Embattled DA asks forprosecutor for Duke case
RALEIGH, N.C. -- Facing ethics charges that could lead to his disbarment, the embattled district attorney in the Duke lacrosse sexual assault case asked the state attorney general Friday to appoint a special prosecutor to take over the case. Noelle Talley, a spokeswoman for the attorney general, said District Attorney Mike Nifong made the request in a letter. Nifong's attorney insisted the veteran prosecutor was not running from a weak case and said Nifong was disappointed he would not be able to take the matter to trial. "He feels, as a result of the accusations against him, that he would be a distraction, and he wants to make sure the accuser receives a fair trial," attorney David Freedman told The Associated Press. "He still believes in the case. He just believes his continued presence would hurt her." Nifong met with the accuser this week to tell her of his decision, Freedman said. Attorney General Roy Cooper's office declined to comment on whether it would take the case.
Former president calledCarter a 'disaster'
GRAND RAPIDS, Mich. -- In 25 years of interviews with his hometown paper that could only be released upon his death, former President Ford once called Jimmy Carter a "disaster" who ranked alongside Warren Harding, and said Ronald Reagan received far too much credit for ending the Cold War. "It makes me very irritated when Reagan's people pound their chests and say that because we had this big military buildup, the Kremlin collapsed," Ford told The Grand Rapids Press. Ford contended his own negotiation of the Helsinki accords on human rights did more to win the Cold War than Reagan's military buildup. The best president of his lifetime, Ford said, was a more moderate Republican: Dwight D. Eisenhower. Harry Truman "would get very high marks" for his handling of foreign crises, Ford said. He also praised Richard Nixon as a foreign policy master, despite the Watergate scandal that drove him from office. Ford considered John F. Kennedy overrated and Bill Clinton average. According to the newspaper, Ford declined to rate George W. Bush, saying he did not know him well enough.
Missing boys found alive;man charged in kidnapping
BEAUFORT, Mo. -- A 13-year-old boy who vanished from the gravel road near his home five days ago was found alive Friday about 60 miles away in a suburban St. Louis home, along with a 15-year-old boy missing since 2002, authorities said. The boys were found in a Kirkwood home belonging to Michael Devlin, 41, who has been charged with one count of first-degree kidnapping, Sheriff Gary Toelke said. The sheriff said both boys appeared unharmed. William Ownby, who goes by Ben, appeared somewhat dazed as he walked inside the sheriff's department, where he was reunited with his family Friday night. "His eyes lit up like silver dollars," said Loyd Bailie, who was escorted to the Franklin County Sherrif's Department with Ben's parents. Everyone broke into tears and Ben's parents embraced him as tightly as they could, Bailie said. The straight-A student and Boy Scout was last seen after he stepped off his school bus and ran toward his Beaufort home down a gravel road on Monday.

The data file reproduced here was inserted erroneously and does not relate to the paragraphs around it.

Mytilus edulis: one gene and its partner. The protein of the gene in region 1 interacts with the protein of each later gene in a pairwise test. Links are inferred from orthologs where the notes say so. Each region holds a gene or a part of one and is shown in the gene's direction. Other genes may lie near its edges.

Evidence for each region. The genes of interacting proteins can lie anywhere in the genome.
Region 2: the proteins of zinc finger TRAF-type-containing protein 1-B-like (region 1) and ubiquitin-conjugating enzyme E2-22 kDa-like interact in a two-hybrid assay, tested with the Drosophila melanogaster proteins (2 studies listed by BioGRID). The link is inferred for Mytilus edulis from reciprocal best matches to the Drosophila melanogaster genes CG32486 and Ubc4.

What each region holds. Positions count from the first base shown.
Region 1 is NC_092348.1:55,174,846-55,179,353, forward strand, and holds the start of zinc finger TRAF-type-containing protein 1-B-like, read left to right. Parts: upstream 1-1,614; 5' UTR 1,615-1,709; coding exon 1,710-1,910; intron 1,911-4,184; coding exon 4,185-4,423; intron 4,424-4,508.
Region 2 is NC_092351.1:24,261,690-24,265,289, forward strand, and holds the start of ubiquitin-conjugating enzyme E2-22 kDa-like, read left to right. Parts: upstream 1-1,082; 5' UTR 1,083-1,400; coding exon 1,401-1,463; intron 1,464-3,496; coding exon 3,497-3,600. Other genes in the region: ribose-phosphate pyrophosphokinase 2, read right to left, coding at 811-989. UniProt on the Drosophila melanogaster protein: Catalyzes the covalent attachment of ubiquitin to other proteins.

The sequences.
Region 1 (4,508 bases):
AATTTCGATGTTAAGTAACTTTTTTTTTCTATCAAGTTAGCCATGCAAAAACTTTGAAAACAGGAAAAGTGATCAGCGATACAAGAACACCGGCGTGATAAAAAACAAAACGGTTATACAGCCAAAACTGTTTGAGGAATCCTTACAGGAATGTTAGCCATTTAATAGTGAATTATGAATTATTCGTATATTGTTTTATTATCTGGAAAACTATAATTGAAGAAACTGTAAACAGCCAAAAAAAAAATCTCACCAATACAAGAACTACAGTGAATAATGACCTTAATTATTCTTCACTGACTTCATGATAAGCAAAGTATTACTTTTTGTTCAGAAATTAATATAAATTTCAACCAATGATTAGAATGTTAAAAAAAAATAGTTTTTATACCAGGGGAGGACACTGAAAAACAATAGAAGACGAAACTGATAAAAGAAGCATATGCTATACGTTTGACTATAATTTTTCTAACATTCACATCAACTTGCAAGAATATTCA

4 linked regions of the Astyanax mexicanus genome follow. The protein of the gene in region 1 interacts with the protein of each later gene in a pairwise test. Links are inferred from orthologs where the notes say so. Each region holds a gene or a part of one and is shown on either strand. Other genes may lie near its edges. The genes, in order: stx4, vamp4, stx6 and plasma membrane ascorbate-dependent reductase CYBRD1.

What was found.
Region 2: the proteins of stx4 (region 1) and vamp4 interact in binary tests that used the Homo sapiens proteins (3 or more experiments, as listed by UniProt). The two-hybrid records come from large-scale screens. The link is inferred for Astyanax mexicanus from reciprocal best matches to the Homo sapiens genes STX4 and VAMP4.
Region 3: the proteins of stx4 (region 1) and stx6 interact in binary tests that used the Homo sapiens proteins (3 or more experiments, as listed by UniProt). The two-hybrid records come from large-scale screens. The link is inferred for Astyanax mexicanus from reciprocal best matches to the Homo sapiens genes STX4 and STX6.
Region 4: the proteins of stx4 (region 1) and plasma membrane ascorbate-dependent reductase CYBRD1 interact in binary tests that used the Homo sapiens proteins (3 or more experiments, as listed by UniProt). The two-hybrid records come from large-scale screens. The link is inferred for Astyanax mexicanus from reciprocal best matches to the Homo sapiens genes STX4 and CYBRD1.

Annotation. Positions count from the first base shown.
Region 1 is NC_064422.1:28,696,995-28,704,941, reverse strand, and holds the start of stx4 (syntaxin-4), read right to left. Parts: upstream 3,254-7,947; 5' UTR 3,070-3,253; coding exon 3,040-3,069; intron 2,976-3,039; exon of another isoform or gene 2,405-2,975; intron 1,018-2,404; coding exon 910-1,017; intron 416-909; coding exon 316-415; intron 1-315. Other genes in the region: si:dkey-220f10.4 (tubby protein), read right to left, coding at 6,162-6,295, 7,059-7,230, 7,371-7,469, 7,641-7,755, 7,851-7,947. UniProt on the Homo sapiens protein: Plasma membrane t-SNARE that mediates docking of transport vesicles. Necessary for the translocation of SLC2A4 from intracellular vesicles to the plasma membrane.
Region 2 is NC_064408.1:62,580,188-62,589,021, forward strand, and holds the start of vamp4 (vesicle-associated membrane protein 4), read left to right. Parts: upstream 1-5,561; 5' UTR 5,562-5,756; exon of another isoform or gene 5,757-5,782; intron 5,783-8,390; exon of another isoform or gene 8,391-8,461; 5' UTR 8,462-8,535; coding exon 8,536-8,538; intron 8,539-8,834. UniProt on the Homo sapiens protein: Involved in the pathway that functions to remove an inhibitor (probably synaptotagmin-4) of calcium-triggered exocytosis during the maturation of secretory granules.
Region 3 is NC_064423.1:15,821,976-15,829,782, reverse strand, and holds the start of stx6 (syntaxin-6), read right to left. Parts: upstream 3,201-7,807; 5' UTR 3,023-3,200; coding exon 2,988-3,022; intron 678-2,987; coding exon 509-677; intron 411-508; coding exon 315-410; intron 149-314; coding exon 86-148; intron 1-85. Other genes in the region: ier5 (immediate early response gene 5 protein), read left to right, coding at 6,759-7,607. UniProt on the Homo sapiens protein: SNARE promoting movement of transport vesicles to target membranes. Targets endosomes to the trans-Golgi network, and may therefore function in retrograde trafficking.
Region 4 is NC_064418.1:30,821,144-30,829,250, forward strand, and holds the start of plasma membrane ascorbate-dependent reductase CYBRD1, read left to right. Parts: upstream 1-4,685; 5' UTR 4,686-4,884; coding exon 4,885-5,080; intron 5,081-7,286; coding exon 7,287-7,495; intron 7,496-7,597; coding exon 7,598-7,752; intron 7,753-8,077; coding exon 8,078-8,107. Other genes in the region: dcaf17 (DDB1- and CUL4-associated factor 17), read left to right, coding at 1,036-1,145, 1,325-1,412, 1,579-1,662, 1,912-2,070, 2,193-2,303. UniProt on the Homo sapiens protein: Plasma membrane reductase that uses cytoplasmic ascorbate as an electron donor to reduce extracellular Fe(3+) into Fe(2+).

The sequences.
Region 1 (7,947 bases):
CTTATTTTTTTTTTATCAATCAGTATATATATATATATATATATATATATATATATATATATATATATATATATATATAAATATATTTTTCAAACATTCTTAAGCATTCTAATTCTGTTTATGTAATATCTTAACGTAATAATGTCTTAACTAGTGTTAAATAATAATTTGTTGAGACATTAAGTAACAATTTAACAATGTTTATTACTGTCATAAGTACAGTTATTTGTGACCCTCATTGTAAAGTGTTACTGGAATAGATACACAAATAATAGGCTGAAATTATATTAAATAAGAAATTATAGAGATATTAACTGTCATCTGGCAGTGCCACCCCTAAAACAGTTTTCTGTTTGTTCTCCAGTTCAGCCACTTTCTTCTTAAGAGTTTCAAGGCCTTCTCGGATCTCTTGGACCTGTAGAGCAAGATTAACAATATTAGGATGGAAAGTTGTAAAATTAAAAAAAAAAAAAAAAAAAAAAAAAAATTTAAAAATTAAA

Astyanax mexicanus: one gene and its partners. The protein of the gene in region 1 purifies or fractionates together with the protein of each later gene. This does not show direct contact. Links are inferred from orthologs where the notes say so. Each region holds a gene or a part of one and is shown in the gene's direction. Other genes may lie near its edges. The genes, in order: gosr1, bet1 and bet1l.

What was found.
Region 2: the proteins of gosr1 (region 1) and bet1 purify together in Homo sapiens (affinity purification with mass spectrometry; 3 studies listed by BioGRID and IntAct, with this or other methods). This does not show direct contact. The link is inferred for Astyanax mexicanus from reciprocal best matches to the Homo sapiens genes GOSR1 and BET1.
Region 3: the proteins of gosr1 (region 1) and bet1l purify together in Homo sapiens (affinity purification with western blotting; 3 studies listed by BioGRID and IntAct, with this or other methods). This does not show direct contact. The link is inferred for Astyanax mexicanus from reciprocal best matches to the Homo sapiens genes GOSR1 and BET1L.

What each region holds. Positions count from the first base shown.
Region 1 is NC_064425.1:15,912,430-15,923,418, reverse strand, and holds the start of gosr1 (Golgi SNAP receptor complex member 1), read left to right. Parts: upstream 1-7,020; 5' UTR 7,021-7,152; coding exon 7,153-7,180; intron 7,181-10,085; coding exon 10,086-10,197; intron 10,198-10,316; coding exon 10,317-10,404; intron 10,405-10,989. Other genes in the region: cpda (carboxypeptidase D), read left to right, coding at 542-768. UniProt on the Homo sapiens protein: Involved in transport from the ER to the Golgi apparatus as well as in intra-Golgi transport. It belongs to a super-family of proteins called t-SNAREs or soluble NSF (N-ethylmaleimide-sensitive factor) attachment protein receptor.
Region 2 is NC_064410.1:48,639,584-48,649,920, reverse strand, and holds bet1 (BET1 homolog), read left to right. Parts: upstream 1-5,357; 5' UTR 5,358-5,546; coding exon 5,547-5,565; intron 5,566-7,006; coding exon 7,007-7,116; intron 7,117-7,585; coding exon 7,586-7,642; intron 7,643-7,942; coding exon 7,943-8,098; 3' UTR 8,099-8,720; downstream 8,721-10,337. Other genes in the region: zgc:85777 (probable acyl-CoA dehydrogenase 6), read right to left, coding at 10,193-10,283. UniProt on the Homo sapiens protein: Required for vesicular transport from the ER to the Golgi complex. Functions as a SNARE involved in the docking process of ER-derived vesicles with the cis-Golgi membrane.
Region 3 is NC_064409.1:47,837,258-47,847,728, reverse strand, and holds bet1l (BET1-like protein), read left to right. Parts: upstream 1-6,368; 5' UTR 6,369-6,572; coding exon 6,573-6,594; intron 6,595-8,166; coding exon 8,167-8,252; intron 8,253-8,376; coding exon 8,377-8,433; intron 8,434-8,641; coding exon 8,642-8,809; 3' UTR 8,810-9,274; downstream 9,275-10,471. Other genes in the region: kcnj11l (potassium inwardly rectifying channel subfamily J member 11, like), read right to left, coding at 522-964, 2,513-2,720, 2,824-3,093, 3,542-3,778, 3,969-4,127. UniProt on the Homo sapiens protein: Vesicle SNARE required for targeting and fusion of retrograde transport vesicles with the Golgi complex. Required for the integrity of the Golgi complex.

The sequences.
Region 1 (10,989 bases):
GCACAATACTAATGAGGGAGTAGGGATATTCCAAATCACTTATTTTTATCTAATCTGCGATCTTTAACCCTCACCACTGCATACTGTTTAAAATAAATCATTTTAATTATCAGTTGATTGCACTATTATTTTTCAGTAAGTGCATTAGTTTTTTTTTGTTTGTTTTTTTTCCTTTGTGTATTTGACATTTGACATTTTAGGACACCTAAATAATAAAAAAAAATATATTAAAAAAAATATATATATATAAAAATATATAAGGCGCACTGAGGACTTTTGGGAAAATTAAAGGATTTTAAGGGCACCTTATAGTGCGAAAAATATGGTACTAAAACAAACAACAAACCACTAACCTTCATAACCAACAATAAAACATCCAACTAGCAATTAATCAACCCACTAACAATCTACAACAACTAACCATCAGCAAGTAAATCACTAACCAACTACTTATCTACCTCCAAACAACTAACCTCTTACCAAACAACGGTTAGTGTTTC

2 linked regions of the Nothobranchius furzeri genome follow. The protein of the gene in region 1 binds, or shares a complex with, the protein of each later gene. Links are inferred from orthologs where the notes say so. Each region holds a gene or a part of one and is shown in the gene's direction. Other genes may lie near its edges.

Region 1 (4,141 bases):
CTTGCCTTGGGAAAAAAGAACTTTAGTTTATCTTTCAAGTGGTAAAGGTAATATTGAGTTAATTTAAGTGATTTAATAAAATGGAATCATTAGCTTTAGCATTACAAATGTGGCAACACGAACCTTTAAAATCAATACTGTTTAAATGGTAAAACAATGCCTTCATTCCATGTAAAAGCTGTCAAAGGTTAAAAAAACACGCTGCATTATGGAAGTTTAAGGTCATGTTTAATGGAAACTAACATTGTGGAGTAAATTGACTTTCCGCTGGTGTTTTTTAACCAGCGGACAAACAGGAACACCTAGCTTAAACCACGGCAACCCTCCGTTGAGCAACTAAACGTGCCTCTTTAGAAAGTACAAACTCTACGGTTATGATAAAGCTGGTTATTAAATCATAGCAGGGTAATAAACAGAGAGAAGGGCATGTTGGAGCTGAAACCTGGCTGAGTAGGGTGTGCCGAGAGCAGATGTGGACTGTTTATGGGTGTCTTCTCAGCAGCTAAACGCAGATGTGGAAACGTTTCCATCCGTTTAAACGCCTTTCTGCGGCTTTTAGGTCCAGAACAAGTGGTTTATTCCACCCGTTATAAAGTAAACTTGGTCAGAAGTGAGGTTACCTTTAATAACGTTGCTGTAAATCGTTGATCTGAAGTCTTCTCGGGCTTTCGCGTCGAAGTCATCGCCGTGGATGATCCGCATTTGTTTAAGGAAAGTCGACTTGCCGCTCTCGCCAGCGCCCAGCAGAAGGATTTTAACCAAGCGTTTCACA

Reports: Russia cutsduty on oil exports
MOSCOW -- Russia has reportedly agreed to slash the duty on oil exports to Belarus by 70 percent and Belarus will share with Moscow a substantial amount of profits from the refined oil products it sells to Europe. Prime Minister Mikhail Fradkov was quoted Friday by Russian news agencies as making the announcement after some 10 hours of tense talks in Moscow with his Belarusian counterpart, Sergei Sidorsky. "In fact, we will for example earn 53 from every metric ton (of oil) exported to Belarus," Fradkov was quoted as saying by Interfax. That is down from a duty of 180 per ton. A Kremlin spokesman said he had no information on the talks; a top official with Russian state-controlled pipeline operator OAO Transneft also declined to comment.
Bush administration:No plan to strike Iran
WASHINGTON -- U.S. officials said Friday there was no immediate plan to strike targets in Iran, but they also wouldn't rule out military action. Their comments came after President Bush vowed in a prime-time address to the nation to go after Iranian terrorist networks feeding the insurgency in Iraq. The U.S. and Iran have been involved in a bitter standoff over Tehran's nuclear program, a clash that has intensified because the United States says Iran helped provide roadside bombs that have killed American troops in Iraq. Tensions inched upward another notch this week after five Iranians were detained by U.S.-led forces after a raid on an Iranian government liaison office in northern Iraq. Bush's remarks Wednesday in a speech announcing his plan to boost U.S. forces in Iraq prompted questions from members of Congress about whether the U.S. is considering attacks on Iranian territory. Bush administration officials have long refused to rule out any options against Iran but said military action would be a last resort.
Associated Press
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